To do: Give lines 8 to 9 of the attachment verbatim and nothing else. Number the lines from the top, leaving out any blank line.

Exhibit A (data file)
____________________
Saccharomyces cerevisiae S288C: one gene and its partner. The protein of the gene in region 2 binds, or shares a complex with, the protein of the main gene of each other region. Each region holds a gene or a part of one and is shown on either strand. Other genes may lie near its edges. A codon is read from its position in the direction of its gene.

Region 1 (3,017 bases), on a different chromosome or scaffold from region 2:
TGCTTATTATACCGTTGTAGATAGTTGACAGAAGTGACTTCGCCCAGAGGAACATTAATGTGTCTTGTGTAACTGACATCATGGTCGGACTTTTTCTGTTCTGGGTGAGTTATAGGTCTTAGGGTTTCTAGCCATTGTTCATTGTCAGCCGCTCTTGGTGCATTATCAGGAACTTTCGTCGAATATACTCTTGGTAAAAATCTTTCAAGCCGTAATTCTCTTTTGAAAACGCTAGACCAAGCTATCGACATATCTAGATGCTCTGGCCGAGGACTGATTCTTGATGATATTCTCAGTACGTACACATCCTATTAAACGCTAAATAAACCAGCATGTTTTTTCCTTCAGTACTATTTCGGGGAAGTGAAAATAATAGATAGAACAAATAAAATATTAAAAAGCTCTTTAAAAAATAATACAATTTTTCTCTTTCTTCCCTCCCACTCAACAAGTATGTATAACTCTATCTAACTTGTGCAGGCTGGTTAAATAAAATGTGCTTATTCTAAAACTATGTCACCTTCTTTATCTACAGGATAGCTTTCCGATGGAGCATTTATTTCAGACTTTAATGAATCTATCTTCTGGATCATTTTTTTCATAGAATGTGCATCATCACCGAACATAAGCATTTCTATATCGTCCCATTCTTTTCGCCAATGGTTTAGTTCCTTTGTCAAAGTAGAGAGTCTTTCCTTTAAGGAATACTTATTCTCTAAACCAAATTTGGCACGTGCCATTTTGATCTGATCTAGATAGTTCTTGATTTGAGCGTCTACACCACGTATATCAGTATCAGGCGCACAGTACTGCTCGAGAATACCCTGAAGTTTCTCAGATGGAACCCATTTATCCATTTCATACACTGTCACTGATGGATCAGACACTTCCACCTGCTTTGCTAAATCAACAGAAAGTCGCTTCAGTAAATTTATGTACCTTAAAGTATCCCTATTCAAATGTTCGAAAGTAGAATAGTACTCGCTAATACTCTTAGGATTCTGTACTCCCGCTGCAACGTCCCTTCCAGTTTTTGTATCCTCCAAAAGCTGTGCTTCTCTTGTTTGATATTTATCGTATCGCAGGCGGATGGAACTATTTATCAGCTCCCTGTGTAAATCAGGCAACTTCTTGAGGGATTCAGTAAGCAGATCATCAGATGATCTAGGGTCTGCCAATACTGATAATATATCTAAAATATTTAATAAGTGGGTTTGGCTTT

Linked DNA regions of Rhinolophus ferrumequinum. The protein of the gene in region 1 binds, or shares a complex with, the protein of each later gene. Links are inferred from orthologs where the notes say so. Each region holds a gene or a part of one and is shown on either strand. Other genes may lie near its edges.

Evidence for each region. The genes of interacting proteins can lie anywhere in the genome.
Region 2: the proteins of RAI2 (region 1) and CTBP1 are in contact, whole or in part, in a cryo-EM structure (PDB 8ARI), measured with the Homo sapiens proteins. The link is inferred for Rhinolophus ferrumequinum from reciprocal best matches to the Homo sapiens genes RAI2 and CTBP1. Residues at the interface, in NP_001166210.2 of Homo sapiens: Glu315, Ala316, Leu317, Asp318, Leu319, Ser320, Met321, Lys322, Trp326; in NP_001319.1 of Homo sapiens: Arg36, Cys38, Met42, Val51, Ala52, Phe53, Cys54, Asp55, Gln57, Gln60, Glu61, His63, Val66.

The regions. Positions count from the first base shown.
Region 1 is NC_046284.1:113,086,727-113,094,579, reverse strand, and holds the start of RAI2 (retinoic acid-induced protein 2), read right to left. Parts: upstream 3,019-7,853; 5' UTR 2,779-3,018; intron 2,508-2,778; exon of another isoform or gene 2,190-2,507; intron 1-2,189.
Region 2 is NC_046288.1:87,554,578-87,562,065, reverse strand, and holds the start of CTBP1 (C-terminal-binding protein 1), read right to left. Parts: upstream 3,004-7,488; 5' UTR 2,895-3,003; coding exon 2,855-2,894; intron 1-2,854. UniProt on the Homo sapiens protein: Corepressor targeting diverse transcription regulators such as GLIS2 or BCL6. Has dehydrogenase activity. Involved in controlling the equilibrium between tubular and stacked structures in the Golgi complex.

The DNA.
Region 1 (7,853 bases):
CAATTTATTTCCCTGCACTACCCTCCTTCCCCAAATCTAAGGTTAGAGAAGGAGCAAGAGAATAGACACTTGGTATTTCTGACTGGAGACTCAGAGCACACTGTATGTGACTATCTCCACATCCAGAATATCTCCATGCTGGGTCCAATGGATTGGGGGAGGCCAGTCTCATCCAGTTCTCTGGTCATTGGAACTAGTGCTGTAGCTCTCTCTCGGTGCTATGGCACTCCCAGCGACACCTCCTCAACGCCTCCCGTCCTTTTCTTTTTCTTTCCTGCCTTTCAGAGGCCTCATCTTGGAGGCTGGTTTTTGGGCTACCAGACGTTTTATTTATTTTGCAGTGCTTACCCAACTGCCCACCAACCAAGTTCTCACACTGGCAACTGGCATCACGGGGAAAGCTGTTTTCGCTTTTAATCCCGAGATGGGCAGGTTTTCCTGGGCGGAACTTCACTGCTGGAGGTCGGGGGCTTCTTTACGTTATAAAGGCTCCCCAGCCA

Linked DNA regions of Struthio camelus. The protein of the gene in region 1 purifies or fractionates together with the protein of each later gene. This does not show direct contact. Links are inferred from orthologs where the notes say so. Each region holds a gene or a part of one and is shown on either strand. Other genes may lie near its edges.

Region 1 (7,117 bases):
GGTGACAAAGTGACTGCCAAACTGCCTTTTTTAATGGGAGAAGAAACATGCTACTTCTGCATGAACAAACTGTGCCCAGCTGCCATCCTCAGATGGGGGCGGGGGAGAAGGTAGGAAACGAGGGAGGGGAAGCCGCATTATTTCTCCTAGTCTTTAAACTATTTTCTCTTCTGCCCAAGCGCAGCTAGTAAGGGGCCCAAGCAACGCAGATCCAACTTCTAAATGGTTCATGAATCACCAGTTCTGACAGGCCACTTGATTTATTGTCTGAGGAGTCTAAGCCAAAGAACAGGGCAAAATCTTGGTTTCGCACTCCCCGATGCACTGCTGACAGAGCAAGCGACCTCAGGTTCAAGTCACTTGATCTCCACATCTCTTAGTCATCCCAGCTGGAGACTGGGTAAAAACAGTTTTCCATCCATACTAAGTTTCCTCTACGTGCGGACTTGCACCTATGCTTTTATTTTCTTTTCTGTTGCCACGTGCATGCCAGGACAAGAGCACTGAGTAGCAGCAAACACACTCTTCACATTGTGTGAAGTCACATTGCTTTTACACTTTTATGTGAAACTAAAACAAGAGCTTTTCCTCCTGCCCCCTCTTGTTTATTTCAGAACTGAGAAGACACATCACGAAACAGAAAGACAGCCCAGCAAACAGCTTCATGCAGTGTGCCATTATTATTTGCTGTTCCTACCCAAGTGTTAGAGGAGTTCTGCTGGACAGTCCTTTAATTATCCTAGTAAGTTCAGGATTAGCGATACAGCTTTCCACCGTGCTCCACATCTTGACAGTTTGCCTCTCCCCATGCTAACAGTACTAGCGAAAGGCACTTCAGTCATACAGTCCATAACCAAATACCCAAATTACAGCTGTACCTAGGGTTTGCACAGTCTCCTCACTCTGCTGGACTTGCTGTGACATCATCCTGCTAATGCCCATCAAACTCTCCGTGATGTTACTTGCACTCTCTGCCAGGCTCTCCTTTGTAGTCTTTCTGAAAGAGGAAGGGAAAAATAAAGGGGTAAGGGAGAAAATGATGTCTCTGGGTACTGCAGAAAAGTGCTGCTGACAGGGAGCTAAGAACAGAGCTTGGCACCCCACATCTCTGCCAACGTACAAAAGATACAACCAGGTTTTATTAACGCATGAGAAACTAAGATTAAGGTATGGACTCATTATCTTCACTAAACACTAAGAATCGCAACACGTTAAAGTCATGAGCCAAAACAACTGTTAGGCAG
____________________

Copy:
Region 1 is NC_046284.1:113,086,727-113,094,579, reverse strand, and holds the start of RAI2 (retinoic acid-induced protein 2), read right to left. Parts: upstream 3,019-7,853; 5' UTR 2,779-3,018; intron 2,508-2,778; exon of another isoform or gene 2,190-2,507; intron 1-2,189.
Region 2 is NC_046288.1:87,554,578-87,562,065, reverse strand, and holds the start of CTBP1 (C-terminal-binding protein 1), read right to left. Parts: upstream 3,004-7,488; 5' UTR 2,895-3,003; coding exon 2,855-2,894; intron 1-2,854. UniProt on the Homo sapiens protein: Corepressor targeting diverse transcription regulators such as GLIS2 or BCL6. Has dehydrogenase activity. Involved in controlling the equilibrium between tubular and stacked structures in the Golgi complex.